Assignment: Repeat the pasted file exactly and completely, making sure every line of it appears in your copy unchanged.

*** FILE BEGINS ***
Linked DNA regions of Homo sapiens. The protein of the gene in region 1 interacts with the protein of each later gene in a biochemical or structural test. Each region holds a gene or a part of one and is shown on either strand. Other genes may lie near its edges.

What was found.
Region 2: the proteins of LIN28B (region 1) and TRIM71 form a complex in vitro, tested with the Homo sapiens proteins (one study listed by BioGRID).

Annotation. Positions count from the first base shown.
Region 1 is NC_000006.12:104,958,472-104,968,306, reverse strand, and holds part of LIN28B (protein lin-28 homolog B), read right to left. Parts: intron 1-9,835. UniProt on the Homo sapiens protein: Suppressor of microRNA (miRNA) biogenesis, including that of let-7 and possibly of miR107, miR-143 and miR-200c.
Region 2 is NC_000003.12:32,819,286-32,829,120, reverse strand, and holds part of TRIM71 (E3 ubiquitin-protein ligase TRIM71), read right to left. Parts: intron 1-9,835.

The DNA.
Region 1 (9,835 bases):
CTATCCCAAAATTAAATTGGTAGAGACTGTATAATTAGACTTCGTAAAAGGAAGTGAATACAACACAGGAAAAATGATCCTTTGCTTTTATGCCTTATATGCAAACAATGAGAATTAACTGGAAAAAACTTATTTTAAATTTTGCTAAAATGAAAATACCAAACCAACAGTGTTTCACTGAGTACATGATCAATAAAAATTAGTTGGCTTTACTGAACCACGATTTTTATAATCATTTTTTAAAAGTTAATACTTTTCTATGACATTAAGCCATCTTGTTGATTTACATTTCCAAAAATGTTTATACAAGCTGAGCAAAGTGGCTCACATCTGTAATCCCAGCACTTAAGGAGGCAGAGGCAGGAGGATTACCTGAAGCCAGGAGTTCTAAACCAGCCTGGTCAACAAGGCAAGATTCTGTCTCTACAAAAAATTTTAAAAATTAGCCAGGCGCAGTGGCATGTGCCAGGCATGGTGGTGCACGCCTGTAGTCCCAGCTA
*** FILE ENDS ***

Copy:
Linked DNA regions of Homo sapiens. The protein of the gene in region 1 interacts with the protein of each later gene in a biochemical or structural test. Each region holds a gene or a part of one and is shown on either strand. Other genes may lie near its edges.

What was found.
Region 2: the proteins of LIN28B (region 1) and TRIM71 form a complex in vitro, tested with the Homo sapiens proteins (one study listed by BioGRID).

Annotation. Positions count from the first base shown.
Region 1 is NC_000006.12:104,958,472-104,968,306, reverse strand, and holds part of LIN28B (protein lin-28 homolog B), read right to left. Parts: intron 1-9,835. UniProt on the Homo sapiens protein: Suppressor of microRNA (miRNA) biogenesis, including that of let-7 and possibly of miR107, miR-143 and miR-200c.
Region 2 is NC_000003.12:32,819,286-32,829,120, reverse strand, and holds part of TRIM71 (E3 ubiquitin-protein ligase TRIM71), read right to left. Parts: intron 1-9,835.

The DNA.
Region 1 (9,835 bases):
CTATCCCAAAATTAAATTGGTAGAGACTGTATAATTAGACTTCGTAAAAGGAAGTGAATACAACACAGGAAAAATGATCCTTTGCTTTTATGCCTTATATGCAAACAATGAGAATTAACTGGAAAAAACTTATTTTAAATTTTGCTAAAATGAAAATACCAAACCAACAGTGTTTCACTGAGTACATGATCAATAAAAATTAGTTGGCTTTACTGAACCACGATTTTTATAATCATTTTTTAAAAGTTAATACTTTTCTATGACATTAAGCCATCTTGTTGATTTACATTTCCAAAAATGTTTATACAAGCTGAGCAAAGTGGCTCACATCTGTAATCCCAGCACTTAAGGAGGCAGAGGCAGGAGGATTACCTGAAGCCAGGAGTTCTAAACCAGCCTGGTCAACAAGGCAAGATTCTGTCTCTACAAAAAATTTTAAAAATTAGCCAGGCGCAGTGGCATGTGCCAGGCATGGTGGTGCACGCCTGTAGTCCCAGCTA